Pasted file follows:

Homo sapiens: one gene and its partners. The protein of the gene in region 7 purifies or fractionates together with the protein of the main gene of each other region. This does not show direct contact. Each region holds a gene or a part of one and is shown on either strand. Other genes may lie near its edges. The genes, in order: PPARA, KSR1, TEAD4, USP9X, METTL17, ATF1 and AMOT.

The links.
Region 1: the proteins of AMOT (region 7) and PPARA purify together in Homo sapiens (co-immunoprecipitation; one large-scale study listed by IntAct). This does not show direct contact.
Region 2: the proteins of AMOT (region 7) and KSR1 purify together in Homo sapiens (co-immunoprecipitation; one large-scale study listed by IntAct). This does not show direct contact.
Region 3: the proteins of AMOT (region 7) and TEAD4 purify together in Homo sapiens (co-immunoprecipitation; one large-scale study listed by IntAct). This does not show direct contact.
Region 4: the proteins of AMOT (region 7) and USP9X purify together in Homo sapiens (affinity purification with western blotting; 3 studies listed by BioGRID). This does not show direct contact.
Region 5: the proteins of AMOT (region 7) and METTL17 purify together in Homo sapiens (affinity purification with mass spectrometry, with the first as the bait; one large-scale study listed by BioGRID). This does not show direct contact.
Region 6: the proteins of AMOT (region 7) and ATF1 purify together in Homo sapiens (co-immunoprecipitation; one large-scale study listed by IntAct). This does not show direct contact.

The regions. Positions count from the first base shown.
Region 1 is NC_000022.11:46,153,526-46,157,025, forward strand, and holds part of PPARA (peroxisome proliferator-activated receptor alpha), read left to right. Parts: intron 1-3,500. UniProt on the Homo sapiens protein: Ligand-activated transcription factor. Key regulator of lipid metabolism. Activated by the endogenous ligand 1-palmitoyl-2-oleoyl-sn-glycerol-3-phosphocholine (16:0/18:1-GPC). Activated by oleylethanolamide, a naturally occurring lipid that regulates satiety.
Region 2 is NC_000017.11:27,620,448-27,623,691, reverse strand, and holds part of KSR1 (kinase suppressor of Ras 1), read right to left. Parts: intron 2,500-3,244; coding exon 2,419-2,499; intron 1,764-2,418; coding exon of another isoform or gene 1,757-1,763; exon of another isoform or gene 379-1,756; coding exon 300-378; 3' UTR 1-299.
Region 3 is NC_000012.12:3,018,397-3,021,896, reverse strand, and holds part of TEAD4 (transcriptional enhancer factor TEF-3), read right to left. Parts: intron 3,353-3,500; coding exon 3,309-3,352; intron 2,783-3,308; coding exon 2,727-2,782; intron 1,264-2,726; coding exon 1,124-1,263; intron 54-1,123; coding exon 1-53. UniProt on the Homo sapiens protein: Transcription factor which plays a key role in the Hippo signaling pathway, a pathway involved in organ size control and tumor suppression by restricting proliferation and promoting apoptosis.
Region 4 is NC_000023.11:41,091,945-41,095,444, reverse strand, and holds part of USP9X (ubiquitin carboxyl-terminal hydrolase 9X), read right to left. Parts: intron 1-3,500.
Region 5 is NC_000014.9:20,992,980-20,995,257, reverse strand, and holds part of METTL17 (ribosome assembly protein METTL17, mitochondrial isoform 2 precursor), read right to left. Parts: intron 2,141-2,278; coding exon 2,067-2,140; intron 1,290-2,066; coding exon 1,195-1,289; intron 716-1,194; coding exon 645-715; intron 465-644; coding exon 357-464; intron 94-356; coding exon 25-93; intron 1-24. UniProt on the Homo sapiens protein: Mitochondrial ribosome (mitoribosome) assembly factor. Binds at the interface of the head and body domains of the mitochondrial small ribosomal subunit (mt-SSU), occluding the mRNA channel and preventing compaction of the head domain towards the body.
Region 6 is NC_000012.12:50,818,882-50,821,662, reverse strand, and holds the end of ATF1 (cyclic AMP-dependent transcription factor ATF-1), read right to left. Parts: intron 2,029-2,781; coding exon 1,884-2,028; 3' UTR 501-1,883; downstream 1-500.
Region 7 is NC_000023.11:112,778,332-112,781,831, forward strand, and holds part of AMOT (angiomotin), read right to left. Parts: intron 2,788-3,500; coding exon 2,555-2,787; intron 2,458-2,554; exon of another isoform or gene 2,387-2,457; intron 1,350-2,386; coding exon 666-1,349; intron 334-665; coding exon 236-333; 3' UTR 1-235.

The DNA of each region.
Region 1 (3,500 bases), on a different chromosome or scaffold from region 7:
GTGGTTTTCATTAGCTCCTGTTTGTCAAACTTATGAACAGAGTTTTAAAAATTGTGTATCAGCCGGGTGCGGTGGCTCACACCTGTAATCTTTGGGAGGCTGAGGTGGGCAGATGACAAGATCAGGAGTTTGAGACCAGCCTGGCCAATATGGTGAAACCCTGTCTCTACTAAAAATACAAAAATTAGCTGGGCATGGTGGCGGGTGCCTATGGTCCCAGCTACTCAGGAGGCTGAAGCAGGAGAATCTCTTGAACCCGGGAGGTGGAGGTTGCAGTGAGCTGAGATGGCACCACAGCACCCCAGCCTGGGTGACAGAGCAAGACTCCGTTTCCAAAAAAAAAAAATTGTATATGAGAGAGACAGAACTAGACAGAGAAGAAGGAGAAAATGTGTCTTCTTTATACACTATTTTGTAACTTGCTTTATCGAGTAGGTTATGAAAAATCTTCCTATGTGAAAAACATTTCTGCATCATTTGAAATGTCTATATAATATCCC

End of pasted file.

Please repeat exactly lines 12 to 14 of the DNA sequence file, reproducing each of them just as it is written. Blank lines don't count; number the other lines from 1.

Region 3 is NC_000012.12:3,018,397-3,021,896, reverse strand, and holds part of TEAD4 (transcriptional enhancer factor TEF-3), read right to left. Parts: intron 3,353-3,500; coding exon 3,309-3,352; intron 2,783-3,308; coding exon 2,727-2,782; intron 1,264-2,726; coding exon 1,124-1,263; intron 54-1,123; coding exon 1-53. UniProt on the Homo sapiens protein: Transcription factor which plays a key role in the Hippo signaling pathway, a pathway involved in organ size control and tumor suppression by restricting proliferation and promoting apoptosis.
Region 4 is NC_000023.11:41,091,945-41,095,444, reverse strand, and holds part of USP9X (ubiquitin carboxyl-terminal hydrolase 9X), read right to left. Parts: intron 1-3,500.
Region 5 is NC_000014.9:20,992,980-20,995,257, reverse strand, and holds part of METTL17 (ribosome assembly protein METTL17, mitochondrial isoform 2 precursor), read right to left. Parts: intron 2,141-2,278; coding exon 2,067-2,140; intron 1,290-2,066; coding exon 1,195-1,289; intron 716-1,194; coding exon 645-715; intron 465-644; coding exon 357-464; intron 94-356; coding exon 25-93; intron 1-24. UniProt on the Homo sapiens protein: Mitochondrial ribosome (mitoribosome) assembly factor. Binds at the interface of the head and body domains of the mitochondrial small ribosomal subunit (mt-SSU), occluding the mRNA channel and preventing compaction of the head domain towards the body.